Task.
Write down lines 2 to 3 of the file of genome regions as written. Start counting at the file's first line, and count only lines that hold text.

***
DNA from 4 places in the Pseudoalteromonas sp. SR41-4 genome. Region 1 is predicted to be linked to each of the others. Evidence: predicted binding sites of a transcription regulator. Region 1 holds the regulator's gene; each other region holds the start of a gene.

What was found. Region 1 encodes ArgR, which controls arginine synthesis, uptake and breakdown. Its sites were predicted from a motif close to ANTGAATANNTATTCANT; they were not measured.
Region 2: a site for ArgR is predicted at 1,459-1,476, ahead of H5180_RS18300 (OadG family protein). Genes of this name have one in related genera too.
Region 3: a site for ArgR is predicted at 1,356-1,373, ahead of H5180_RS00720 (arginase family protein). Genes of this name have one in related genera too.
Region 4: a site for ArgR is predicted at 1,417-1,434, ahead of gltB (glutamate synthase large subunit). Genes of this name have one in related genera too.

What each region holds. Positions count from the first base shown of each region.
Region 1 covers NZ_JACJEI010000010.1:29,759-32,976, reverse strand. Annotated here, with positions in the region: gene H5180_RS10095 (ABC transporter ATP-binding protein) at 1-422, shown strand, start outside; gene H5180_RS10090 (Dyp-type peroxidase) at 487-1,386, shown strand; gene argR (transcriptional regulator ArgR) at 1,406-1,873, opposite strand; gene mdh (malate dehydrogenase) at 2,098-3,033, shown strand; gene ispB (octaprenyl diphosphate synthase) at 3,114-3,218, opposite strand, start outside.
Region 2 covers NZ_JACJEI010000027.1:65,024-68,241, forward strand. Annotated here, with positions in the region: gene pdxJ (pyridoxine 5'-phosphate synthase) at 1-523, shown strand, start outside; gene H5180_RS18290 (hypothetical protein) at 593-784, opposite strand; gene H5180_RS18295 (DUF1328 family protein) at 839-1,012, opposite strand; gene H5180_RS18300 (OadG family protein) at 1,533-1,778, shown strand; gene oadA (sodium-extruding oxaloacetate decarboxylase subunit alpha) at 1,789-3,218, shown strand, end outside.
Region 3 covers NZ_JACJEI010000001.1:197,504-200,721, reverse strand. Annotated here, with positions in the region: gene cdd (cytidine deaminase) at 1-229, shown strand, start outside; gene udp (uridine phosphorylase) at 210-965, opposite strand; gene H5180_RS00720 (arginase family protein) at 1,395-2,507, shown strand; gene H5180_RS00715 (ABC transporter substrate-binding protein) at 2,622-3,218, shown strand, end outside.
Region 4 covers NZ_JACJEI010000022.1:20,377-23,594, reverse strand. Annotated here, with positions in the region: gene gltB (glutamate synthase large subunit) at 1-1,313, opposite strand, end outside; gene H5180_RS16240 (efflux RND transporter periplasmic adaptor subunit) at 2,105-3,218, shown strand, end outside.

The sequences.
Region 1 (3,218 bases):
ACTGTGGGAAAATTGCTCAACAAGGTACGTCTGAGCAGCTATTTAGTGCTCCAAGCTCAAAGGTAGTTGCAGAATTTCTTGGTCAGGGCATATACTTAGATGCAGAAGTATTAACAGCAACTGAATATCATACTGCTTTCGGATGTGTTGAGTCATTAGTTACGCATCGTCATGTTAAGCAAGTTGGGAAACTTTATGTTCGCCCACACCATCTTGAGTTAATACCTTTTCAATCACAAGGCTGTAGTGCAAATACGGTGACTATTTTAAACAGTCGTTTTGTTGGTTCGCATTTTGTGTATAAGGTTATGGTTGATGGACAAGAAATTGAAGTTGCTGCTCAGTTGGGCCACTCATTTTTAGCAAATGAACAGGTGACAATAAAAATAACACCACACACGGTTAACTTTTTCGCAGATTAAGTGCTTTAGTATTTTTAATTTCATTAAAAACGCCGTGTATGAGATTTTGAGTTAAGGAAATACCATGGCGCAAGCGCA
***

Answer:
What was found. Region 1 encodes ArgR, which controls arginine synthesis, uptake and breakdown. Its sites were predicted from a motif close to ANTGAATANNTATTCANT; they were not measured.
Region 2: a site for ArgR is predicted at 1,459-1,476, ahead of H5180_RS18300 (OadG family protein). Genes of this name have one in related genera too.